-10. The method of continuously manufacturing fiber glass reinforced tubular articles comprising pulling a plurality of fiber glass strands under tension longitudinally along a production line; wetting said strands with a thermosetting resin in a liquid state; guiding said strands along said production line in a uniform manner defining a tube; sequentially inserting elongated mandrels longitudinally into said tube of strands; winding a second layer of fiber glass strands around said tube as it moves along whereby the uncured resin from said longitudinal strands permeates said wound strands; applying said =wound strands under tension whereby both the longitudinal and wound strands grip said mandrels, form hollow articles therearound, and carry said mandrels forwardly along said production line, integrally linked to adjacent mandrels; passing said mandrels through an agitated atmosphere having chopped fiber glass filaments entrained therein whereby a layer of said chopped filaments is deposited upon the wet surface of said wound strands in random orientation; and then passing said mandrels through a curing atmosphere to harden said resin.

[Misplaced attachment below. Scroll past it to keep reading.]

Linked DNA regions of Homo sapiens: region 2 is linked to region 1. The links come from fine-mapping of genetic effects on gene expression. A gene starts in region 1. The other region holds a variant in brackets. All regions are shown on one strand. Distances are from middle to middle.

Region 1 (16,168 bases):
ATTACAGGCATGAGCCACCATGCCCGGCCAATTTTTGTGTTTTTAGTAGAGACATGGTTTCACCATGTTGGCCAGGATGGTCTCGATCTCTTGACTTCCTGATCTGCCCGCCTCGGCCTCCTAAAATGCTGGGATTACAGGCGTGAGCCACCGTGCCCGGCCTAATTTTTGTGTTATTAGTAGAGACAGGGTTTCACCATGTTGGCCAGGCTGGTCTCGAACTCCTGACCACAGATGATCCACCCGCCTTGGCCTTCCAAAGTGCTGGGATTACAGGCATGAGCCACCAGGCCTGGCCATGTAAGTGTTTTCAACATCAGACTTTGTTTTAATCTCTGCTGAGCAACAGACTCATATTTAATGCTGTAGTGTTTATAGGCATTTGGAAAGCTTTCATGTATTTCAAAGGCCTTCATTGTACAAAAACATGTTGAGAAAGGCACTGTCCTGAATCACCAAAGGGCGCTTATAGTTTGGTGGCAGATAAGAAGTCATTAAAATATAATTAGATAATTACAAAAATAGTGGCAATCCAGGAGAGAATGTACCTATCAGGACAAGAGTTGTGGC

11. The method as set forth in claim 10 including applying a second layer of said longitudinal strands, a second alayer of said wound strands, and a second layer of said chopped filaments, in the manner set forth, prior to passing said mandrels through said curing atmosphere.
12. The method as set forth in claim 10 including cutting said linked mandrels apart, removing said integral linking portions, and removing each said mandrel from the hollow article surrounding it.
13. The method as set forth in claim 11 including applying a third layer of said longitudinal strands and continuously wrapping said mandrels with a tape prior to passing said mandrels into the curing atmosphere.
References Cited UNITED STATES PATENTS 2,741,294 4/1956 Pancherz 156-166 3,033,729 5/1962 Shobert 156-175 3,231,442 1/1966 Michael 156-175X 3,235,429 2/1966 Boggs 156166 BENJAMIN R. PADGETT, Primary Examiner US Cl. X.R. 156-473, 177
|Citing Patent||Filing date||Publication date||Applicant||Title|
|US4125423 *||May 17, 1976||Nov 14, 1978||Goldsworthy Engineering, Inc.||Reinforced plastic tapered rod products and the method and apparatus for producing same|